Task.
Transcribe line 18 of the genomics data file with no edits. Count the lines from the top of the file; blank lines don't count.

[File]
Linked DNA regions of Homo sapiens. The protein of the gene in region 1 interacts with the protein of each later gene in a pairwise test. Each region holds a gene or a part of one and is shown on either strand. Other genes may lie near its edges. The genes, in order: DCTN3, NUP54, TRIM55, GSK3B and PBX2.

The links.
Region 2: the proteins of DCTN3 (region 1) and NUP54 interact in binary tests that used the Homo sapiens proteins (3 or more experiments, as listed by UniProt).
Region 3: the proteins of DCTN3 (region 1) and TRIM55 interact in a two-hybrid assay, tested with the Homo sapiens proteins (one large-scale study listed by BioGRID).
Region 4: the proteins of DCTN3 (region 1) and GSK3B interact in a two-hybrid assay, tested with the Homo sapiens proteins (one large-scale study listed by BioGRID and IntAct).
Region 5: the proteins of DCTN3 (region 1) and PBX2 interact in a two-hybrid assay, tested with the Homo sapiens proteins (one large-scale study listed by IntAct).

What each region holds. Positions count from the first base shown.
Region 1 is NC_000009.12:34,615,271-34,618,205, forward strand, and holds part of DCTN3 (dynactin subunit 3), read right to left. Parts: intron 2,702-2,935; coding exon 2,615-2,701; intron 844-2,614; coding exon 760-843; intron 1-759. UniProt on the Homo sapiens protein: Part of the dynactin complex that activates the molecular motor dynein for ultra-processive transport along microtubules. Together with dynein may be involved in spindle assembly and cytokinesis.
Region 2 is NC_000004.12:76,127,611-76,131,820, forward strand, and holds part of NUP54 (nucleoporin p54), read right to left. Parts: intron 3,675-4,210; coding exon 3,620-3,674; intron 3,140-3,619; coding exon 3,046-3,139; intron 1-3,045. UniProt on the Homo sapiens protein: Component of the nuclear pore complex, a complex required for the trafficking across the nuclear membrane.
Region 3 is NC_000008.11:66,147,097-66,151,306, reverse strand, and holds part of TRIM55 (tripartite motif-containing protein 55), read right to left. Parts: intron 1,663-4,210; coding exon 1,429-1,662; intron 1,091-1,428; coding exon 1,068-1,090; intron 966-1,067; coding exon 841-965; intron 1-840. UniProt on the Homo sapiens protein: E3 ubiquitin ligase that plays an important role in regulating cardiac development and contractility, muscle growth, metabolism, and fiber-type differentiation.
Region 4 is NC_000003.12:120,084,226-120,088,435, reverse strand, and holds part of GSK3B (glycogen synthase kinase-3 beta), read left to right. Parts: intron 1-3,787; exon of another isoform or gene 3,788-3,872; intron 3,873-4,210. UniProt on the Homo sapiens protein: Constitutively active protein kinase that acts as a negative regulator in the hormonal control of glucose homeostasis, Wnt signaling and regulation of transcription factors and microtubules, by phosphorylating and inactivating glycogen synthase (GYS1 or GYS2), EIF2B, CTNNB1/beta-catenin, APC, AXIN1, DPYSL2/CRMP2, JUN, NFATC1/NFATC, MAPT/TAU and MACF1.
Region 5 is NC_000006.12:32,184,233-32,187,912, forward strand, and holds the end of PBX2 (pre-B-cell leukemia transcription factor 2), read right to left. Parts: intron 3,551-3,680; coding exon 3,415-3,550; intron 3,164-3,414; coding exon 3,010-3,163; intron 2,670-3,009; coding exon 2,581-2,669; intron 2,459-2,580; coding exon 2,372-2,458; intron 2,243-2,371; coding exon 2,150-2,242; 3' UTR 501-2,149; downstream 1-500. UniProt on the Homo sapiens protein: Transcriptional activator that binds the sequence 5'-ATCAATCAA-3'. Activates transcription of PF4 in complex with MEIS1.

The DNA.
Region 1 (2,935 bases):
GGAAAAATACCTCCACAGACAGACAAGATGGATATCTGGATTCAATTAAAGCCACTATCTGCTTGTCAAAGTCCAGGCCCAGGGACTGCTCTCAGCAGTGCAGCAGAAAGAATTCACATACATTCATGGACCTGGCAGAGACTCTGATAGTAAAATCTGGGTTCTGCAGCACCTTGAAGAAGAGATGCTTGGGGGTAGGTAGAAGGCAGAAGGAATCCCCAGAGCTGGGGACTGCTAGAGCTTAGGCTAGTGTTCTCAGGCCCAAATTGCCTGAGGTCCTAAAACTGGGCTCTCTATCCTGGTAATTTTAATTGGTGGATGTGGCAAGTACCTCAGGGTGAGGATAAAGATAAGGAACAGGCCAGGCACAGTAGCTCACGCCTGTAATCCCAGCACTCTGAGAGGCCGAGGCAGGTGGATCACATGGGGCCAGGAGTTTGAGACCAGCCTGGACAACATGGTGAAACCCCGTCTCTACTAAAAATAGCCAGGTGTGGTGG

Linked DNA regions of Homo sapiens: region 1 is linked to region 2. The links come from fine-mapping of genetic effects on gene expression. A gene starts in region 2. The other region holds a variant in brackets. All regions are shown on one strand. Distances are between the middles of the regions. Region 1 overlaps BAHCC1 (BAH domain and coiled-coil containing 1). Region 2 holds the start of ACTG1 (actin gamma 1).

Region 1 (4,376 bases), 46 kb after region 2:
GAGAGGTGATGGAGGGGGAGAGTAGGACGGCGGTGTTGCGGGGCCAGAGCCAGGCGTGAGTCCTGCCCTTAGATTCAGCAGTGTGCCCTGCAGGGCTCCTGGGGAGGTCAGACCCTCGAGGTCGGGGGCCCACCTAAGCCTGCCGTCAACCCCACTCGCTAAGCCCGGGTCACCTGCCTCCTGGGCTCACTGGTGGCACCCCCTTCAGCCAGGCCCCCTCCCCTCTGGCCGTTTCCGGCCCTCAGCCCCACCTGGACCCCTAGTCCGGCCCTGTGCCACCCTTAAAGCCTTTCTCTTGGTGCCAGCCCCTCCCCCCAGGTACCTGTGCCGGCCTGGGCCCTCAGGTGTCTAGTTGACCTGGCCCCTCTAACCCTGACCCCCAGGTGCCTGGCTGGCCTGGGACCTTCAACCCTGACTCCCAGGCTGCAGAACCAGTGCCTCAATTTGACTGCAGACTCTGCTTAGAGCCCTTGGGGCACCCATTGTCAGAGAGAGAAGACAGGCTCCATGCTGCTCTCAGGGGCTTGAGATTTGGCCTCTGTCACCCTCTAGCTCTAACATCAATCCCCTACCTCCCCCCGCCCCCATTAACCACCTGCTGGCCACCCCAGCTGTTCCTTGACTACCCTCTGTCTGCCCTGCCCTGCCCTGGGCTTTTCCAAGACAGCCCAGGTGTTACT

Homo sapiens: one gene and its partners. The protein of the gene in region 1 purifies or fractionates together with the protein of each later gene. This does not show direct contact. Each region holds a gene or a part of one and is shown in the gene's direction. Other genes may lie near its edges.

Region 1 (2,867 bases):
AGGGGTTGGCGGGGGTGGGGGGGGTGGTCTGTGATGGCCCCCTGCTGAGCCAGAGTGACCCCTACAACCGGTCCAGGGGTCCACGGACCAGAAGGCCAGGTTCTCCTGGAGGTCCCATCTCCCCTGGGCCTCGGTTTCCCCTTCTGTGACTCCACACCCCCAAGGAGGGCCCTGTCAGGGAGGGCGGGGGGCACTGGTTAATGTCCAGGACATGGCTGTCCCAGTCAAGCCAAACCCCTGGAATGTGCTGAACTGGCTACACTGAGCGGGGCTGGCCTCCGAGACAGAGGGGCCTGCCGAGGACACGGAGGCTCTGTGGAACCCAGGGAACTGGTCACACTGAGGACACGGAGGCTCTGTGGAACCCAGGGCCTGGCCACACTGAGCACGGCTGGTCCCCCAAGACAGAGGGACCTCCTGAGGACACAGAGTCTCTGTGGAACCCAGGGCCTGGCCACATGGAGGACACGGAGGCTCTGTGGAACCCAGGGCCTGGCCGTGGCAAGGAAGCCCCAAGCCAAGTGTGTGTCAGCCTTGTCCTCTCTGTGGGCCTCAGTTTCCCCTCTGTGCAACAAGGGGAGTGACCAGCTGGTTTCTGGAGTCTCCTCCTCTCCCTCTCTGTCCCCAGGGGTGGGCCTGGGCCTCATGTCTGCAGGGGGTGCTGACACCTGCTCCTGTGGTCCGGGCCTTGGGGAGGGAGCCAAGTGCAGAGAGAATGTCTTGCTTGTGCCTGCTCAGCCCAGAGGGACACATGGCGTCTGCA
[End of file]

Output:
GAGAGGTGATGGAGGGGGAGAGTAGGACGGCGGTGTTGCGGGGCCAGAGCCAGGCGTGAGTCCTGCCCTTAGATTCAGCAGTGTGCCCTGCAGGGCTCCTGGGGAGGTCAGACCCTCGAGGTCGGGGGCCCACCTAAGCCTGCCGTCAACCCCACTCGCTAAGCCCGGGTCACCTGCCTCCTGGGCTCACTGGTGGCACCCCCTTCAGCCAGGCCCCCTCCCCTCTGGCCGTTTCCGGCCCTCAGCCCCACCTGGACCCCTAGTCCGGCCCTGTGCCACCCTTAAAGCCTTTCTCTTGGTGCCAGCCCCTCCCCCCAGGTACCTGTGCCGGCCTGGGCCCTCAGGTGTCTAGTTGACCTGGCCCCTCTAACCCTGACCCCCAGGTGCCTGGCTGGCCTGGGACCTTCAACCCTGACTCCCAGGCTGCAGAACCAGTGCCTCAATTTGACTGCAGACTCTGCTTAGAGCCCTTGGGGCACCCATTGTCAGAGAGAGAAGACAGGCTCCATGCTGCTCTCAGGGGCTTGAGATTTGGCCTCTGTCACCCTCTAGCTCTAACATCAATCCCCTACCTCCCCCCGCCCCCATTAACCACCTGCTGGCCACCCCAGCTGTTCCTTGACTACCCTCTGTCTGCCCTGCCCTGCCCTGGGCTTTTCCAAGACAGCCCAGGTGTTACT